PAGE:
Stories are meant to take readers to a faraway place. They are intended to be time-traveling devices. They are supposed to make us cry, laugh, think, ruminate, ponder, and wonder at the infinite possibilities of this universe.
Stories carry us along without impeding the journey with signposts that mark the writer’s voice.
Kanishk Tharoor’s debut book of short stories, Swimmer Among the Stars, allows the readers to go on several such journeys. It is the perfect debut which exhibits the length and breadth of the writer’s literary universe.
The book is an eclectic collection of stories spanning various periods and places. Stories like Swimmer Among the Stars surprise you with the pragmatism of the situation while fleshing out an extraordinary character. A team of ethnographers interviews the last speaker of a language. The speaker is uncertain of the existence of several words in her vocabulary and their absence from her memory. However, she relishes the chance to speak her language, and she enjoys the company. The ethnographers are just eager to record as much as they could.
Another story, Elephant at Sea, manages to be both funny and poignant. It narrates the predicament of the Second Secretary at the Indian Embassy to Morocco, when he has to receive an elephant from India, as a gift for the Princess. The elephant and his mahout endear themselves to us as they journey to a strange land across the seas.
The story, A United Nations in Space, attempts to speculate what might happen in a future that seems to be wrought with storms, melting glaciers, and water surges. The UN Secretariat in NY is submerged up to the twelfth floor, and the member representatives are now orbiting in a space hotel, as they try to find a suitable location to build a new headquarters.
An enthralling section of this book consists of fourteen stories that build upon fables about Alexander the Great. The section called The Mirrors of Iskandar brings forth some of the romantic folklore that traveled across lands and tales of valor about Alexander.
One of my favorite stories from the book is of a migrant student, a refugee who builds a home away from home. The story is about how she waits for her brother to join her and how the myth of the wish-fulfilling fallen eyelash keeps her hopes alive, hence the name The Fallen Eyelash.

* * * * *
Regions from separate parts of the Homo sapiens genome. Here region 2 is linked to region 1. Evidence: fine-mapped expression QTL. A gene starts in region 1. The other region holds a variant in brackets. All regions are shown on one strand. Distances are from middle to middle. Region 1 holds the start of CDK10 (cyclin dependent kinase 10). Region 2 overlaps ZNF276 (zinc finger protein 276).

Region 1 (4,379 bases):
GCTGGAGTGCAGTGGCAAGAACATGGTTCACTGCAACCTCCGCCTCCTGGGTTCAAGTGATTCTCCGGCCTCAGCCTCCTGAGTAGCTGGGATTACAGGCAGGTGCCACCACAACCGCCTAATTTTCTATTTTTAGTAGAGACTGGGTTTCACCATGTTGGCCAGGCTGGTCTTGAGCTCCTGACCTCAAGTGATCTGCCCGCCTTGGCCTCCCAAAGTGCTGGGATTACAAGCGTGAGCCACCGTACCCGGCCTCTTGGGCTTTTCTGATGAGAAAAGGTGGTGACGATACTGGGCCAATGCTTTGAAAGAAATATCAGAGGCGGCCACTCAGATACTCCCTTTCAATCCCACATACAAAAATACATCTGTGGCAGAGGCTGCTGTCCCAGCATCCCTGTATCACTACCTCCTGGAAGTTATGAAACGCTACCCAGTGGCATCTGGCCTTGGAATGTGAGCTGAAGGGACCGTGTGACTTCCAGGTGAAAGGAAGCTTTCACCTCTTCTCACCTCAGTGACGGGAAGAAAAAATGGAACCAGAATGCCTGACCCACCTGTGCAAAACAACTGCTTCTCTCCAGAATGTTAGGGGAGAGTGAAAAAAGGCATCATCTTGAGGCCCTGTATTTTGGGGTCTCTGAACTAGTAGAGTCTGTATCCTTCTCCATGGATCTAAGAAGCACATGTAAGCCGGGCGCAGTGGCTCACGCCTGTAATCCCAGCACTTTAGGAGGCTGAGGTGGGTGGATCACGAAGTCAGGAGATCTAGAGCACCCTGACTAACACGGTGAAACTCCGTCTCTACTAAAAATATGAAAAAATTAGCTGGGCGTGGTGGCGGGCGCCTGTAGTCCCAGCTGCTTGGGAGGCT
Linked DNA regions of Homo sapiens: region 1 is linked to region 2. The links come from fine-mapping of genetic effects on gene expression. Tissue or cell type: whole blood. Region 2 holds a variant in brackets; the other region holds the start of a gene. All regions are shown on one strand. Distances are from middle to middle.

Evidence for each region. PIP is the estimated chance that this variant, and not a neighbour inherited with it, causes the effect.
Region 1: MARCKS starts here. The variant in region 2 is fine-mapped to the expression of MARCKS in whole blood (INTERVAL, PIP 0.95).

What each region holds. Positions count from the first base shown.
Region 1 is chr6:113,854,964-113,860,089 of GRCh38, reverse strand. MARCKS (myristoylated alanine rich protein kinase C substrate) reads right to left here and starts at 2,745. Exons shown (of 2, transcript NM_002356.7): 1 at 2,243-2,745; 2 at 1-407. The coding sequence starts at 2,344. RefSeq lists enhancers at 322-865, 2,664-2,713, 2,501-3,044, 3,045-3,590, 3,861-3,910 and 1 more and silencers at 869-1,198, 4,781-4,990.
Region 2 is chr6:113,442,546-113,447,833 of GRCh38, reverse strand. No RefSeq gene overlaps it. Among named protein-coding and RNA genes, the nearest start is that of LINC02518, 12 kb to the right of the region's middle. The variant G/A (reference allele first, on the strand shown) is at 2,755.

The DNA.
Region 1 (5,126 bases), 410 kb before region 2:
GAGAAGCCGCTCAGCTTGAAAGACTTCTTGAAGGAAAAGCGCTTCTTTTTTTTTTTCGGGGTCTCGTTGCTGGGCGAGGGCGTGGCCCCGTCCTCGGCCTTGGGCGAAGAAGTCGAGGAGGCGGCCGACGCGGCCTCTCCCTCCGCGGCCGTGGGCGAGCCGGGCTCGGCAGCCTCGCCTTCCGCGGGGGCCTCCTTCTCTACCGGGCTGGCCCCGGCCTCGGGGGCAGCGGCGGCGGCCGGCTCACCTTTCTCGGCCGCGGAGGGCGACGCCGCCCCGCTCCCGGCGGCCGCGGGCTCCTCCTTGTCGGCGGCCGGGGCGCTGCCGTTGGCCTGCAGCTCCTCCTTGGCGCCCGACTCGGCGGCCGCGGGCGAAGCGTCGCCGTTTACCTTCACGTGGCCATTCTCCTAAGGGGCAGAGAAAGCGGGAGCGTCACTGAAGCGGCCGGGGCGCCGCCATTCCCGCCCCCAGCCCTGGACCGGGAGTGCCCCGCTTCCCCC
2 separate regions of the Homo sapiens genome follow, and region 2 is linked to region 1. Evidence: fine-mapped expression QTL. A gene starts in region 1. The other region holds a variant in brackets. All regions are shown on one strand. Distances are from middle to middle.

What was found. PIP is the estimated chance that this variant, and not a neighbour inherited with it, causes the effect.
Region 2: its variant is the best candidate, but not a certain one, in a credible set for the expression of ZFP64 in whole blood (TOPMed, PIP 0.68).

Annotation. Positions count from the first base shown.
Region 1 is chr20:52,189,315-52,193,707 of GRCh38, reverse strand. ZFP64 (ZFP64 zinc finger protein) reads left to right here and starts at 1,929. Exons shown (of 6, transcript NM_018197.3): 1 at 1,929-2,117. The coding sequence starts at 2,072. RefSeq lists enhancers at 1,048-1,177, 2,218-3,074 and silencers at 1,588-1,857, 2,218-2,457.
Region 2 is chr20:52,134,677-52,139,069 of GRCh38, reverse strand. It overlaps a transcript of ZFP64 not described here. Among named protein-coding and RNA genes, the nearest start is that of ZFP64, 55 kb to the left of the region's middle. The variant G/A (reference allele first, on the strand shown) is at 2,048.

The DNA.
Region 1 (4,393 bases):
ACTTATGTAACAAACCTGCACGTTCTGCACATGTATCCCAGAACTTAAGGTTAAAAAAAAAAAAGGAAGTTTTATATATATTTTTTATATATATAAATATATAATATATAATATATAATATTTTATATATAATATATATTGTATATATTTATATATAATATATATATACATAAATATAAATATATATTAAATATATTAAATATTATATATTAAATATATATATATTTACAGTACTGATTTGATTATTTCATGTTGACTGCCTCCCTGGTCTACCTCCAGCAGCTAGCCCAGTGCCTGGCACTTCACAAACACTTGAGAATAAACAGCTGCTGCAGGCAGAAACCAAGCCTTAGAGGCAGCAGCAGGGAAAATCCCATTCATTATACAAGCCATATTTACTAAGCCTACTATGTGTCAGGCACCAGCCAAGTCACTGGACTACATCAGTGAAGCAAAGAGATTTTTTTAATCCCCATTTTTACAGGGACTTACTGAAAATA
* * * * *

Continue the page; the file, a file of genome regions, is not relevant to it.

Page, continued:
The Loss of Muzaffar is an ode to a family cook who suddenly appeared at the doorstep of the Italian family in New York and disappears one day, just as abruptly.
The Astrolabe is deceptive as it appears to be the story of a survivor of a shipwreck who finds himself stranded on an island where the inhabitants speak French. The story ends with a bizarre action by the islanders that reveals more about their painful past.
The last story, titled, Icebreakers, takes the reader to the Antarctic where national borders and international relations take a back seat when explorers face the stubborn forces of nature. A Russian icebreaking ship gets stuck in the ice, and the crew watches Bollywood films while they wait for someone to rescue them, striking up a camaraderie with the Chinese team of another icebreaker that came for rescue and got stuck.
As a collection, the book inspires a reader to explore beyond the book and pick up different genres from across the world. The stories are unfettered by limitations of themes, past and present. It accords a strange sense of freedom to the reader.
Swimming Among the Stars makes the reader eagerly look forward to the writer’s voice in a full-length format, curious to know what genre he will finally choose. This flexibility can be a boon as well as a bane. The writer Kanishk Tharoor seems to be adept at pulling in the reader across various genres but leaves the reader perplexed about what to expect from him.
Book Name: Swimmer Among the Stars
Author: Kanishk Tharoor
Publisher: Farrar, Straus, and Giroux
Book Type: Hardcover